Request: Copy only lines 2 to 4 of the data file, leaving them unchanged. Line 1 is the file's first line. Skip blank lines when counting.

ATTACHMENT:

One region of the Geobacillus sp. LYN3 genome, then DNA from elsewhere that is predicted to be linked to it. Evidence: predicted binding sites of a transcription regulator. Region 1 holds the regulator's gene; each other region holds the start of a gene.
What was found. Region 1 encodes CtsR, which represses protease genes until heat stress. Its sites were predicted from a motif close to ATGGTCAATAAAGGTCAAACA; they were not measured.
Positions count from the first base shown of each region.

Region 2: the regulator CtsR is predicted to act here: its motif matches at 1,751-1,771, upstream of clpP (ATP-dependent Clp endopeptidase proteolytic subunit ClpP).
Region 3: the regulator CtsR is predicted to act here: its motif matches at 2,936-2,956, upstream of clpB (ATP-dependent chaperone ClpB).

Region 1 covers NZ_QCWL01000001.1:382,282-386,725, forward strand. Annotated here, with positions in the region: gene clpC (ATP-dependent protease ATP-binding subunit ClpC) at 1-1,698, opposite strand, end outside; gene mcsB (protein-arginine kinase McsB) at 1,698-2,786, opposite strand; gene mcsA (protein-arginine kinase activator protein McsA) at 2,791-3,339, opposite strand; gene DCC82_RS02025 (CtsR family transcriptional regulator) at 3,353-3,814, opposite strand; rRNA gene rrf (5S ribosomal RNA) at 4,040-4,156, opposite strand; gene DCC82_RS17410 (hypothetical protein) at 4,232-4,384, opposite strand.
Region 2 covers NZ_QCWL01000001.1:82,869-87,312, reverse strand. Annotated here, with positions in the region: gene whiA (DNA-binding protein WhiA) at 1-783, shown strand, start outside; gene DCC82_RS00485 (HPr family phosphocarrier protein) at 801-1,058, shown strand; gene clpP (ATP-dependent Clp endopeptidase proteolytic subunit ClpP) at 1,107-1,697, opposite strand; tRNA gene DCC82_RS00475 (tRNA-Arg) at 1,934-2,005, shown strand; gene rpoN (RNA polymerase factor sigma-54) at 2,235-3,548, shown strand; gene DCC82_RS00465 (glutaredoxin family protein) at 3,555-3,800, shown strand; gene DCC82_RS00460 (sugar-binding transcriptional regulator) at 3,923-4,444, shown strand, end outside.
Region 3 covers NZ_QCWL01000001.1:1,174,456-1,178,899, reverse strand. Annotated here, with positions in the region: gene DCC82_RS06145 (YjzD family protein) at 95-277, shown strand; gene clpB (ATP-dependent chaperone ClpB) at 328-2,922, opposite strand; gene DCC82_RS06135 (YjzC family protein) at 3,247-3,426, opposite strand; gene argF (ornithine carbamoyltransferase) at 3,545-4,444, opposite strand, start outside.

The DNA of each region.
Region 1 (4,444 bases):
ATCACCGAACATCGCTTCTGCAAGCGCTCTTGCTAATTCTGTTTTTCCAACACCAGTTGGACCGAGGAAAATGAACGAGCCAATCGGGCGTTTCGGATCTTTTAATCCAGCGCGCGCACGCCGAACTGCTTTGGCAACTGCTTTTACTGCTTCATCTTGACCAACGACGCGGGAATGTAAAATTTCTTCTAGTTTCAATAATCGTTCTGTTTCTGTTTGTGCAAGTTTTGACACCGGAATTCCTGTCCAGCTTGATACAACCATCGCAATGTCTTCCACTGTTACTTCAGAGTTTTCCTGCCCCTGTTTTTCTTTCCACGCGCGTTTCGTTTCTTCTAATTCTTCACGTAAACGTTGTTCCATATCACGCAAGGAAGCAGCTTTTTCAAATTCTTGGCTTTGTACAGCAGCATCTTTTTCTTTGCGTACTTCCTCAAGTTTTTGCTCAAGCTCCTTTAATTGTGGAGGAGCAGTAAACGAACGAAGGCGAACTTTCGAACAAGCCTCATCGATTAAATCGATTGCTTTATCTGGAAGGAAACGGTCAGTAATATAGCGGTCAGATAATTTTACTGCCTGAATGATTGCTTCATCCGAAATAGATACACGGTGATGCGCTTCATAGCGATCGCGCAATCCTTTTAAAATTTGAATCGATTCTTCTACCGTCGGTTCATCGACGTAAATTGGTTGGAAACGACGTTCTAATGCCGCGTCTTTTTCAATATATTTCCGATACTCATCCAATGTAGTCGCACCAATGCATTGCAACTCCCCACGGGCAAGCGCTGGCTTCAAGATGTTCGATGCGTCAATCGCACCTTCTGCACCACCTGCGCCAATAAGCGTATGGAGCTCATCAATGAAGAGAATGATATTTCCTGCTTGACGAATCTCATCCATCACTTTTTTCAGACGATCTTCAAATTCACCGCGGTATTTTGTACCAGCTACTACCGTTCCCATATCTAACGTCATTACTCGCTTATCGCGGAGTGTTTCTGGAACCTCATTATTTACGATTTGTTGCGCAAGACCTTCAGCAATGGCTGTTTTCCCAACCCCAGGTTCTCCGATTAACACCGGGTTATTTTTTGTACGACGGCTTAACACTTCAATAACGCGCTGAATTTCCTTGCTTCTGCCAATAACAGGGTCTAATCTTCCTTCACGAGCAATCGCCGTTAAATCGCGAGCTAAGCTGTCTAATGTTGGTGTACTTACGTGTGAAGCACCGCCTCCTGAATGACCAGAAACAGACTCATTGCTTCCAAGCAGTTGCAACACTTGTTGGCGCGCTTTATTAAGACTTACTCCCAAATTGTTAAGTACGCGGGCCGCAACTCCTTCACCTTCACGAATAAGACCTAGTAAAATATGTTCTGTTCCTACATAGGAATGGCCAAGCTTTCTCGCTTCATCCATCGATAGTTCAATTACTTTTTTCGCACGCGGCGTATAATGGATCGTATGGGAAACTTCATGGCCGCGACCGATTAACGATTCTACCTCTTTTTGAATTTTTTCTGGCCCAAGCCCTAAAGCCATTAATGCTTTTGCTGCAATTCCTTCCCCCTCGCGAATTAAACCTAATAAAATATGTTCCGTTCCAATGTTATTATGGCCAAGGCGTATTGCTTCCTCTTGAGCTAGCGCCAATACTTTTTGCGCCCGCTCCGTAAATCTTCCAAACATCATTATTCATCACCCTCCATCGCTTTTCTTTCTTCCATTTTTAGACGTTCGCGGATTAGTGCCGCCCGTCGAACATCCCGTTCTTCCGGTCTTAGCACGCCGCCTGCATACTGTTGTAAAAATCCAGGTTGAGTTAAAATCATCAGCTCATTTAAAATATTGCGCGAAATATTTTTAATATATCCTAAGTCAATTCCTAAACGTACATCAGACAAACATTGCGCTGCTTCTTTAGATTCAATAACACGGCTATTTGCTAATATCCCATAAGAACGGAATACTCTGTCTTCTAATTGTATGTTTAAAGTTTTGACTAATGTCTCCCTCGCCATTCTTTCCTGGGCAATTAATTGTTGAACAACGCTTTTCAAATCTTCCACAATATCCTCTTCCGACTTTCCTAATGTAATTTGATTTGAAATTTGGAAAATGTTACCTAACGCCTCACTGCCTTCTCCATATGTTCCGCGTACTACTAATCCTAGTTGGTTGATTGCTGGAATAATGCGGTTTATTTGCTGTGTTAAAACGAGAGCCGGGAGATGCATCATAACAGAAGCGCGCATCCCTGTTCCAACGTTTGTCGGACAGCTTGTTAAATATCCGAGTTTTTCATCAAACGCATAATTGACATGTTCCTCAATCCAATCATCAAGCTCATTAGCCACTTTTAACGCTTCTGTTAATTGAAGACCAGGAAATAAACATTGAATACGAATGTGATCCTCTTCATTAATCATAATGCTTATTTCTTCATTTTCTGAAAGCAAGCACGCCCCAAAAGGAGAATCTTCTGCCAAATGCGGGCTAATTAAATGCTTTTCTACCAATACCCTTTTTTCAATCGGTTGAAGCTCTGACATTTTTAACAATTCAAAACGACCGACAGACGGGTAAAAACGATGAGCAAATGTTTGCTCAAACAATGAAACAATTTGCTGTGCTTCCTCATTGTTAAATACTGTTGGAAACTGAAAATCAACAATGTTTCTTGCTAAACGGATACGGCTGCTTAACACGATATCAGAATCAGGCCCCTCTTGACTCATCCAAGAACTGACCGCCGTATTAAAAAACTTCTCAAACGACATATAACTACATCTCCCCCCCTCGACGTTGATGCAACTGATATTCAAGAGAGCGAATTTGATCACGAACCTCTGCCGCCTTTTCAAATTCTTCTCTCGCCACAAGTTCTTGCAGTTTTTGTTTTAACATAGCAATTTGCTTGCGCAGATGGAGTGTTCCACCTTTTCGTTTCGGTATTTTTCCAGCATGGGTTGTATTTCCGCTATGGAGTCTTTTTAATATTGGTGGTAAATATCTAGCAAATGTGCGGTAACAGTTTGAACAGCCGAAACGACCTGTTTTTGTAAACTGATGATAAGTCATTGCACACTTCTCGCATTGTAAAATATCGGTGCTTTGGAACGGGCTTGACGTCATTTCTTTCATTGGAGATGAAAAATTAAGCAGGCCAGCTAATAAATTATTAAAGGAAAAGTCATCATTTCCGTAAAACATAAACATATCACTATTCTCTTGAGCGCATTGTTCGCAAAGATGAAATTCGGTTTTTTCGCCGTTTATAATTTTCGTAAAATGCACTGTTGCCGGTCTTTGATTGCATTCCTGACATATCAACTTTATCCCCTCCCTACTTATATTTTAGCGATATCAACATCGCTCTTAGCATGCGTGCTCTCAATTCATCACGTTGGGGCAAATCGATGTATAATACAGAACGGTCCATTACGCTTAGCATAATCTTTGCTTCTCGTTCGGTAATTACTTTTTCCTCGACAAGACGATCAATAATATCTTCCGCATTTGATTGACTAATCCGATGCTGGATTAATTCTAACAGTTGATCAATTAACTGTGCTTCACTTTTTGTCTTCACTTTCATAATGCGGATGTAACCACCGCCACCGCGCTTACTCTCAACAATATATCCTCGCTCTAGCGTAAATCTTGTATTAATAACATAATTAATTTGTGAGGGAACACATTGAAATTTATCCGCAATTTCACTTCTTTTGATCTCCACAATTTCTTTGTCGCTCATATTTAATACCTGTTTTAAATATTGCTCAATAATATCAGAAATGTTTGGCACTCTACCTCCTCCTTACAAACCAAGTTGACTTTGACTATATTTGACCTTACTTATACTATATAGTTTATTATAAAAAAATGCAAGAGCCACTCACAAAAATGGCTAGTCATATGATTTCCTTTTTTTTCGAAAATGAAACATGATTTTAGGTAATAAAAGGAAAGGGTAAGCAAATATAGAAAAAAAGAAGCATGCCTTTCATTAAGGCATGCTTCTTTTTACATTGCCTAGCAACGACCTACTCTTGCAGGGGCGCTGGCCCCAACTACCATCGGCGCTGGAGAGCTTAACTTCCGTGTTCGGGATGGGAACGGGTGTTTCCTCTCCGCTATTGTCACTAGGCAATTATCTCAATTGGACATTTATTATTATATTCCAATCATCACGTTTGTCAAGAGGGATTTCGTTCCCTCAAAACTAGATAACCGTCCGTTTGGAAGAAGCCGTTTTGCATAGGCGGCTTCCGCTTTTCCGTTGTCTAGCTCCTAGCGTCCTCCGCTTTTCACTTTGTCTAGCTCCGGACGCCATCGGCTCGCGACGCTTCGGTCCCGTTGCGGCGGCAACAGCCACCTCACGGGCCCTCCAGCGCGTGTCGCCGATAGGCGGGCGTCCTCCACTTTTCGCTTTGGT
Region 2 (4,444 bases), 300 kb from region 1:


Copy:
What was found. Region 1 encodes CtsR, which represses protease genes until heat stress. Its sites were predicted from a motif close to ATGGTCAATAAAGGTCAAACA; they were not measured.
Positions count from the first base shown of each region.

Region 2: the regulator CtsR is predicted to act here: its motif matches at 1,751-1,771, upstream of clpP (ATP-dependent Clp endopeptidase proteolytic subunit ClpP).